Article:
R.I. landmark stocks old memories but also rings in new sales
CHEPACHET, R.I. - If there's one thing a good general store ought to have, it's a candy counter. And Brown & Hopkins, one of the country's oldest continually operating general stores, which this year celebrates its 200th anniversary in the historic Glocester village of Chepachet, has a dandy.
It's old and oak, shiny with age and use, the front molding showing the wear of generations of children straining against it to peer through the glass at trays of used-to-be-penny candy (they run 5 to 50 cents these days) such as caramel creams and flying saucers. There's a long step-up box in front that local elderly folks remember hopping up on when they were young.
"It's a fun store to run," said owner Liz McIntyre, who bought the place five years ago and lives in nearby Foster. "The floor is like a skateboard park; it's got a lot of sway in it."
The ancient, original flooring slopes toward a room that had been a former cold storage area where rusted meat hooks still poke through a plaster ceiling lined with heavy old beams. The structure is older than the business, having been built in 1799. It started life as a hattery run by a Benjamin Cozzins. In 1809, Ira Evans bought the place and started a general store; the current name comes from James L. Brown and William W. Hopkins, who bought it in 1921.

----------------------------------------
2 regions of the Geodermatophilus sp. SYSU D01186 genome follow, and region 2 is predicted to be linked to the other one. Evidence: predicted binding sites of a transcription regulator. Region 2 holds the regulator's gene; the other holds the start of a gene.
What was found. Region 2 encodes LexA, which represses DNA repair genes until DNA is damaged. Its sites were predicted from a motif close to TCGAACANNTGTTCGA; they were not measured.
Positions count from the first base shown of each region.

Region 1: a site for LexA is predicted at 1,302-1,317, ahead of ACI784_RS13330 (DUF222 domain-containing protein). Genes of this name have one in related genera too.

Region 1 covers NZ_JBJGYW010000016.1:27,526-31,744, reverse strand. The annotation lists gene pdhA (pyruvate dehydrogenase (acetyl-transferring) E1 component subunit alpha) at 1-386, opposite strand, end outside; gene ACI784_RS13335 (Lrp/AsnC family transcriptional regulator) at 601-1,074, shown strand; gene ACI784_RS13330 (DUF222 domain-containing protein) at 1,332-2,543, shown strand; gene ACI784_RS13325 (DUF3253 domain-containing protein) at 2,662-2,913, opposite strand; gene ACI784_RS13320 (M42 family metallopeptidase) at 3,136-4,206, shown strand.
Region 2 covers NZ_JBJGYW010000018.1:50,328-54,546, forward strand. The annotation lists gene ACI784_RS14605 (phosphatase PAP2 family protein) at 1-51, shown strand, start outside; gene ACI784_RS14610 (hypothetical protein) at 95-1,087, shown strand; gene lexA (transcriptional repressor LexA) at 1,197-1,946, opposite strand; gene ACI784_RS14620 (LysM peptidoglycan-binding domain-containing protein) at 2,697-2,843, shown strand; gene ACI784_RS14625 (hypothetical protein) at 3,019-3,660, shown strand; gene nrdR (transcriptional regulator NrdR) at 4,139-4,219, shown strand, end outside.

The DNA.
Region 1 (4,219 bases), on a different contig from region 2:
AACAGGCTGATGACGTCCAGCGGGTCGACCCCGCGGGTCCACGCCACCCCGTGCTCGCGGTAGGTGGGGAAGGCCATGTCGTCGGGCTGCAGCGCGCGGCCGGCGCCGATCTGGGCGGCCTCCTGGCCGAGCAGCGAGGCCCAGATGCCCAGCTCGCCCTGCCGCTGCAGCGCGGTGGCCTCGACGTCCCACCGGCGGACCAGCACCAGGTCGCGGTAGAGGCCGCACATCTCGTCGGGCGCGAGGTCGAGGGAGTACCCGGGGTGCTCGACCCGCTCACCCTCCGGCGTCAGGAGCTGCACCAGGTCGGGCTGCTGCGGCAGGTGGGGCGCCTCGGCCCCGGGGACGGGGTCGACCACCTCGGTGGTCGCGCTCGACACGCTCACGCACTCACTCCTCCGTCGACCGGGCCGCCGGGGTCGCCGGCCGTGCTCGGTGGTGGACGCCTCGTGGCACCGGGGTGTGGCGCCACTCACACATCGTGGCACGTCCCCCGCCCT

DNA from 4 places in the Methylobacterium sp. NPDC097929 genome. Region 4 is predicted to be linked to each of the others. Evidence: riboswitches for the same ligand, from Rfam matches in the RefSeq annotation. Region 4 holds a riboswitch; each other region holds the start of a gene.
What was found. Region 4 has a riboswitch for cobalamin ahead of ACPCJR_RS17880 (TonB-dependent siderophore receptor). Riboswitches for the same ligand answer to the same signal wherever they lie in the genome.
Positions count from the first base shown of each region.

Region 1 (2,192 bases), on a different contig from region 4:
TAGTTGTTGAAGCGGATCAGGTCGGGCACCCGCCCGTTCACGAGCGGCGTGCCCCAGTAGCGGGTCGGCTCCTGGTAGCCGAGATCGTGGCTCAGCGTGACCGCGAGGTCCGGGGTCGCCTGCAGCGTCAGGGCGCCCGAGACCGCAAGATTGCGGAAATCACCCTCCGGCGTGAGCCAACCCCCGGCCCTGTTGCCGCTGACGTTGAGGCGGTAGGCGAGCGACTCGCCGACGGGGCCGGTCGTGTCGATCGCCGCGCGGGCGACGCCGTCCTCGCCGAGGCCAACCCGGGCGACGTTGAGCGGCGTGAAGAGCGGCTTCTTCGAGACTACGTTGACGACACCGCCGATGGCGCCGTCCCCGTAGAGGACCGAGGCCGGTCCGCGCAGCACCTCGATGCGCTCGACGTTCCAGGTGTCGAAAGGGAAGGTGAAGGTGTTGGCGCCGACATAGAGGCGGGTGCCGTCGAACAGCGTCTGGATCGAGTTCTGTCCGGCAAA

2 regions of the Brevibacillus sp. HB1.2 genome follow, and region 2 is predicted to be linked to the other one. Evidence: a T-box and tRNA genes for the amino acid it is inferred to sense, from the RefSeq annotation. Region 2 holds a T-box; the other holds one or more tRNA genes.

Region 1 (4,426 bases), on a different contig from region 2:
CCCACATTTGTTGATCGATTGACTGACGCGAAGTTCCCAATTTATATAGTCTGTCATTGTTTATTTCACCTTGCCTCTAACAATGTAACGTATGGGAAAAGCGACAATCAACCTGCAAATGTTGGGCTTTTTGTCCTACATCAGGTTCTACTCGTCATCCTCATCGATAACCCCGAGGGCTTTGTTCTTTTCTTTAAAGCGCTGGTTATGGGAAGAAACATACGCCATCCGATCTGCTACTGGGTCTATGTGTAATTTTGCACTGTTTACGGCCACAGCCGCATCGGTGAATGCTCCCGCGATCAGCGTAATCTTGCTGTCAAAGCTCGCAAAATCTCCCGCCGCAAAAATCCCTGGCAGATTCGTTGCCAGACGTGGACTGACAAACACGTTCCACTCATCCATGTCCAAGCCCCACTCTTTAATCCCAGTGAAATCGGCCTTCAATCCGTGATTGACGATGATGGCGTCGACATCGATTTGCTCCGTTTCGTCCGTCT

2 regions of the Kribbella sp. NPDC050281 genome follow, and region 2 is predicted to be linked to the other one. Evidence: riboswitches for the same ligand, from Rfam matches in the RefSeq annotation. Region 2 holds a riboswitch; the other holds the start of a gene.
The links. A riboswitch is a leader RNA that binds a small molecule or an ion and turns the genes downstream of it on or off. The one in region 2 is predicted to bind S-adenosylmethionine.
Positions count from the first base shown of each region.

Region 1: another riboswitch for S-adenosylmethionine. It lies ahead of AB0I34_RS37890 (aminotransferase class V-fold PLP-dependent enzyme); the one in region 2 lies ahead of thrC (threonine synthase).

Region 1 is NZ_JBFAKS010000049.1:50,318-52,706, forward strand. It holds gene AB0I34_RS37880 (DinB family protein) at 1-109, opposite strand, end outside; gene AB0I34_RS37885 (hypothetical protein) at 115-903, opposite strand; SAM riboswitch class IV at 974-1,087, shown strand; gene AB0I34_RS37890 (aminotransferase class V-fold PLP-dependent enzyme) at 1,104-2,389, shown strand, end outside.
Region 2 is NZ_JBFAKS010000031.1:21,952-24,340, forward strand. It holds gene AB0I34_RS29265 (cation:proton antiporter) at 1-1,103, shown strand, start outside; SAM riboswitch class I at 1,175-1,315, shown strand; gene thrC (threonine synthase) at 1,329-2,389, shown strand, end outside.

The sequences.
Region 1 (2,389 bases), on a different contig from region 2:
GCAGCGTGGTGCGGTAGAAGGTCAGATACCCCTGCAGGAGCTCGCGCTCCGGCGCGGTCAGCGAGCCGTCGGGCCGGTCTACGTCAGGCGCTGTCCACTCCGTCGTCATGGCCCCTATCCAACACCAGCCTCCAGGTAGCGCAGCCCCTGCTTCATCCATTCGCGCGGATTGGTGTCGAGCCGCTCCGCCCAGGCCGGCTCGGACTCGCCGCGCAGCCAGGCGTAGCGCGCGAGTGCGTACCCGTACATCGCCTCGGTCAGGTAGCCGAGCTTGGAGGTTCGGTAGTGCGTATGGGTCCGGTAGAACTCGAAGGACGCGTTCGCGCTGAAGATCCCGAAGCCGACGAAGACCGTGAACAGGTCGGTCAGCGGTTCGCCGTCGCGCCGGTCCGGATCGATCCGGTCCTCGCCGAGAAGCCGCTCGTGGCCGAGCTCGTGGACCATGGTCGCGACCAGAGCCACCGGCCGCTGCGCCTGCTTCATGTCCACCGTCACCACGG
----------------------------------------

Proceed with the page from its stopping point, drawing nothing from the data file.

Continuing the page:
Though typical country-store wares abound, a veritable retail history lesson exists on what McIntyre calls "the wall of honor" behind the cash register, seven shelves some 30 feet long of old-time items that are not for sale, including tins, bottles, and boxes of old-fashioned items like Dr. Naylor's Udder Balm, Dr. Hess Worm Powder, Sen Sen, red-and-white combination pencils, and Hudson bug spray.
And let's not forget the original can of Grand Island Golden State Asparagus - with the asparagus still sloshing around inside. No one knows exactly how old it is. And for sure, no one wants to open it.
In the middle of the store squats an old potbelly stove, "retired but still admired," the store's website says. Shelves hold aromatic products from the Warm Glow Candle Company and tasty items from Stonewall Kitchen. A huge seller here is the Vidalia onion relish, which provides the base for a delicious dip.
Upstairs are small, sun-splashed rooms of quilts, blankets, signs, kitchenware, wall hangings and paintings, stuffed animals, and decorative pillows. Also for sale are barn board tables, Windsor chairs, hand-braided rugs, runners and chair pads, lamps, and Moda fabrics.
At the front of the store is a ledger from 1900 bearing the names and prices of inventory, including a trio of horses named Jim, Prince, and Charlie, each of which fetched $100.
Which would buy an awful lot of penny candy, these days or then. An added bonus: If you make a purchase, they ring up candy sales on an antique bell-clanging register from National Cash Register Co. And you can't put a price on that kind of nostalgia.
Paul E. Kandarian can be reached at firstname.lastname@example.org.